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Re: Using C++ in GCC is OK
- From: Paolo Bonzini <bonzini at gnu dot org>
- To: basile at starynkevitch dot net
- Cc: Mark Mitchell <mark at codesourcery dot com>, GCC <gcc at gcc dot gnu dot org>
- Date: Tue, 01 Jun 2010 10:31:29 +0200
- Subject: Re: Using C++ in GCC is OK
- Newsgroups: gmane.comp.gcc.devel
- References: <4C030228.email@example.com> <1275283728.21123.24.camel@glinka> <4C03DB74.firstname.lastname@example.org> <1275323168.22465.12.camel@glinka>
On 05/31/2010 06:26 PM, Basile Starynkevitch wrote:
On Mon, 2010-05-31 at 08:53 -0700, Mark Mitchell wrote:
There's no reason to get into these kinds of questions at this point.
The goal is not to reimplement GCC from the ground up using modern
OO/C++ techniques. The goal is simply to permit ourselves to use C++
features where appropriate in the codebase.
Except that perhaps these questions are important for any gengtype
enhancement. In particular, one could consider that marking a GTY-ed
data would be done by a virtual method (generated by gengtype), and then
having every GTY-ed data inheriting from an abstract class providing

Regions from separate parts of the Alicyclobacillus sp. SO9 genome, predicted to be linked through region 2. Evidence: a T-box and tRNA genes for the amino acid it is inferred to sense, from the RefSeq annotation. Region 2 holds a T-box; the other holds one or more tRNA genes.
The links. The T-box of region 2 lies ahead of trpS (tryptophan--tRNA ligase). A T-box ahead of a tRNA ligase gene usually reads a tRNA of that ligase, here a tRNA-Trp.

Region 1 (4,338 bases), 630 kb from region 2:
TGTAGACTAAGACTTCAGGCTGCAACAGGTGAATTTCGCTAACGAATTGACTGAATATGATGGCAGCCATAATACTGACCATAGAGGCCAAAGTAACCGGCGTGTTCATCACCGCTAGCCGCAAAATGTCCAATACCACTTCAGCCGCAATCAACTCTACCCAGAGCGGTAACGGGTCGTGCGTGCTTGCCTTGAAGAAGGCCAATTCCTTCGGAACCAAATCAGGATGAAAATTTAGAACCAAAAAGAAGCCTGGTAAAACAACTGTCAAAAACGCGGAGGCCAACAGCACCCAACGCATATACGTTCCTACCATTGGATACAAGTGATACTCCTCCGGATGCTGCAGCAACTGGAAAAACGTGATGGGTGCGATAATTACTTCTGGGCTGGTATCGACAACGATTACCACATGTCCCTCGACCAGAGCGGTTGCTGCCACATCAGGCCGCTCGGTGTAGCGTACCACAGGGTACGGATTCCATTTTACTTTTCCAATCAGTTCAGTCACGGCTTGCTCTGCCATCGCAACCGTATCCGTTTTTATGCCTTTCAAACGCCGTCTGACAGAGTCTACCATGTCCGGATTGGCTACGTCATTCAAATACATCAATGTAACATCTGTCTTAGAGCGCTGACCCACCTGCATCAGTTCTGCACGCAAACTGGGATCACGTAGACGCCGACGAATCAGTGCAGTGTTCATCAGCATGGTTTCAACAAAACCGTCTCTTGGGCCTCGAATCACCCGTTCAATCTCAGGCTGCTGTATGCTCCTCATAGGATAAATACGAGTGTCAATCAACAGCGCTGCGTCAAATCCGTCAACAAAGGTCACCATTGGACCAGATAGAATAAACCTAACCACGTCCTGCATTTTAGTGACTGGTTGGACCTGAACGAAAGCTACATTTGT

this method will make both gengtype& ggc*.c simpler.
The same can be said about PCH serialization, or debug dumping.
I'm not sure. Virtual methods have the overhead of a pointer in the
object, while gengtype does 100% static typing so it doesn't need a
Also, in general compiler IRs are used in so many places that a "pattern
matching" style (similar to ML) actually works better than a "class
hierarchy" style. In other words, I doubt that C++ would remove many of
the switch statements we have in the code. With respect to this, I'm
curious about Ian's experience with gccgo.
Adjusting RTL and trees involve a huge rewrite effort, as pointed out
elsewhere in the thread, and in the end our own DSL would probably suit
the task just as well (or better). In particular, our trees have a kind
of multiple inheritance.
Personally, the first place where I'd start using C++ is the pass
manager. Even then, I'm wary about the compile-time cost of passing
"this" around all the time.
But then I have no time for anything of this, so I can just as well shut up.